CHICAGO (WLS) -- Saliva tests for COVID-19 officially started today for students and staff at the University of Illinois Urbana-Champaign, and more than 200 tests have been conducted so far, according to a university researcher.
"They swipe their ID card, they're handed a tube, and they need to put half a teaspoon of saliva into the tube, then drop the tube and go on their way. So it's a very simple submission process," said Prof. Martin Burke, associate dean for research at The Carle Illinois College of Medicine.
Prof. Burke said more than 100 people are involved in the university-funded testing program, which is currently seeking federal approval. The goal is to start the fall school year with widespread testing available for thousands of students and staff members.
"We're optimistic this is going to play a positive role in helping the campus reopen in a more safe manner come fall," he said.
Burke said the university research team is applying for the FDA's emergency approval for the test within three weeks. The process is a key step to make the testing more broadly available.
For now, Burke says the university expects to have 16-20 testing tents when school starts in August.
Officially, a university spokeswoman says they're "still working out the details" on how it's implemented. Right now, testing is voluntary.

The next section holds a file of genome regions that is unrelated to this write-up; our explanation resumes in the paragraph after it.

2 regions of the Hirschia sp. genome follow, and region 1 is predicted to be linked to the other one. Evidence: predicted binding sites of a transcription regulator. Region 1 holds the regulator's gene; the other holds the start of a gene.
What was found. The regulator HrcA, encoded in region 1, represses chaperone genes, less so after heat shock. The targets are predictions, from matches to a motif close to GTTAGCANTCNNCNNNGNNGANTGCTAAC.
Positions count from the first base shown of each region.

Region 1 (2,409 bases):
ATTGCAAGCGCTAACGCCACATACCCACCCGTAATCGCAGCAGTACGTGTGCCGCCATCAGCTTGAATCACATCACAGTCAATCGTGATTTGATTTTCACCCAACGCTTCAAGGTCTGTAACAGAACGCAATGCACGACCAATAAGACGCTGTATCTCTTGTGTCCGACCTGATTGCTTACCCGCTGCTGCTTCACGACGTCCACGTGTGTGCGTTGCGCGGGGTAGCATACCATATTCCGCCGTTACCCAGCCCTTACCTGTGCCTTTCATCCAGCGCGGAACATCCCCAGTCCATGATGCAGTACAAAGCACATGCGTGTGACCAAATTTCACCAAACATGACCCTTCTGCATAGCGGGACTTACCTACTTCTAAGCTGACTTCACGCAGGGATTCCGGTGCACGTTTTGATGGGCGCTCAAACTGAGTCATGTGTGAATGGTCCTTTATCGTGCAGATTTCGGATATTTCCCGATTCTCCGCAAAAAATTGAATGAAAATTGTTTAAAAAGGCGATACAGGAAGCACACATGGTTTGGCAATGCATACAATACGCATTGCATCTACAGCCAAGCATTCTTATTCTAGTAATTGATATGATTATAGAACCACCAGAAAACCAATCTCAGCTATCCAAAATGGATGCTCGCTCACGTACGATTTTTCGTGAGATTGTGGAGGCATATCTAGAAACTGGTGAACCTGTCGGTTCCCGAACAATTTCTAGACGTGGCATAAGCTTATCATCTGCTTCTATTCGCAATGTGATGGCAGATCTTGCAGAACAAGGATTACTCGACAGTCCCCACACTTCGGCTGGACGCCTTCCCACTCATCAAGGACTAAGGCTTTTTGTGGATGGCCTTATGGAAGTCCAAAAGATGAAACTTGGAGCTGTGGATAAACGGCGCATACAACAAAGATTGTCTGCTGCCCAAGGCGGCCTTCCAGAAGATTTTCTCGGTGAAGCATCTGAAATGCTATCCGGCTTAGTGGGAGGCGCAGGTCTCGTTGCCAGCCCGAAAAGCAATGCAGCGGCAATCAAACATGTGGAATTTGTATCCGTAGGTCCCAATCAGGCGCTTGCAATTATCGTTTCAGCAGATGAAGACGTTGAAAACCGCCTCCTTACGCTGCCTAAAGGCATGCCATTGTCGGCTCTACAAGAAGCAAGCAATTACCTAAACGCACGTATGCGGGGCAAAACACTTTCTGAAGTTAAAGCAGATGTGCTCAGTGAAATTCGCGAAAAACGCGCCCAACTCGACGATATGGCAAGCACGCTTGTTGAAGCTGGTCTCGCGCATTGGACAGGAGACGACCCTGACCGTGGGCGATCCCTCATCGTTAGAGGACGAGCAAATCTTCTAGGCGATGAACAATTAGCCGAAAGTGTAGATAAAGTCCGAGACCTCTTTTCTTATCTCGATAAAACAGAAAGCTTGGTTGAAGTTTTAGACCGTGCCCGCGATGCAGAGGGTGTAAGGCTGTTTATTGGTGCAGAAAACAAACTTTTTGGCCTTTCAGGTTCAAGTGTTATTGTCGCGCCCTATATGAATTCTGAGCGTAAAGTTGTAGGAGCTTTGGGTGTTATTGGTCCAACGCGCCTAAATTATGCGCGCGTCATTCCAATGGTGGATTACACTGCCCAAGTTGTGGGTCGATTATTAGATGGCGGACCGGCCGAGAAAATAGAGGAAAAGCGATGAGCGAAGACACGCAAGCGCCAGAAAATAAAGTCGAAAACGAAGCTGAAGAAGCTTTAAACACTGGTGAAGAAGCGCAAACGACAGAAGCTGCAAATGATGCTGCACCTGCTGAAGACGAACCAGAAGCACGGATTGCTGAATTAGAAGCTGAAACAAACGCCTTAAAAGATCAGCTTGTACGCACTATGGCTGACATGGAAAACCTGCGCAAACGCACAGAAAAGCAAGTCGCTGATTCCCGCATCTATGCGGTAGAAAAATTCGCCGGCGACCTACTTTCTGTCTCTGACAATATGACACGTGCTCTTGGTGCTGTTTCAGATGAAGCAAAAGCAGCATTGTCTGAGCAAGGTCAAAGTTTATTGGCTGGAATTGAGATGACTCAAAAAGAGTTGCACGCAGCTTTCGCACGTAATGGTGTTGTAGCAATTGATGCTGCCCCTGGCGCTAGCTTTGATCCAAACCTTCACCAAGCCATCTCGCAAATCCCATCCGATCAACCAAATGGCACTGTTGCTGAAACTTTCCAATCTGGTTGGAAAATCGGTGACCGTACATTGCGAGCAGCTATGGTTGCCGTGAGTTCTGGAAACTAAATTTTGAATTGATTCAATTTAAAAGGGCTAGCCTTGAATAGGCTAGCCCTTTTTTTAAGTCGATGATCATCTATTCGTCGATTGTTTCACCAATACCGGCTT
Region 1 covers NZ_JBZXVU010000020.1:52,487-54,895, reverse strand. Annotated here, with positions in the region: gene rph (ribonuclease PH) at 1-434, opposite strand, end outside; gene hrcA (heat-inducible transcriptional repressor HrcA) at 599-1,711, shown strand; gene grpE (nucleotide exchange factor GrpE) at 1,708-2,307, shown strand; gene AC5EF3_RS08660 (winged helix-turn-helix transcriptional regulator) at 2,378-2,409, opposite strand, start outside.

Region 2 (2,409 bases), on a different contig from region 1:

So what about a testing program that is university created, studied and tested? Dr. Tracy Koogler, a UChicago Medicine medical ethicists, replied: "I think in today's world it is okay."
Dr. Koogler said medical experts are making decision at a "fast and furious" speed as we try and survive a pandemic.
"Anytime that an institution develops the test, studies the test, and then uses the test, we always worry that there is some conflict of interest," said Dr. Koogler. "In this situation, they are looking for something that they can have rapid turnover so they get results quickly and do a large number of tests quickly."
Test results are sent to your phone. And whether it's available on other campuses, like here in Chicago, will depend on the approval process.
Prof. Burke wouldn't comment on the test's accuracy because they're waiting on other medical experts to review their research.
But the U of I research team does have at least one supporter tonight - Gov. JB Pritzker. The governor's spokeswoman, Jordan Abudayyeh, released this statement about the saliva tests:
"The Governor is proud to see the University of Illinois leading the way in combatting COVID-19, with potentially groundbreaking testing innovations. The U of I is a world renowned research institution that has produced critical advances in medical technology and is home to some of the best scientists in the world. The university is working hand in hand with the IDPH lab and the state of Illinois mobile testing team to collect and run the necessary specimens that are a part of the process to validate their findings and certify that their new testing technology is accurate."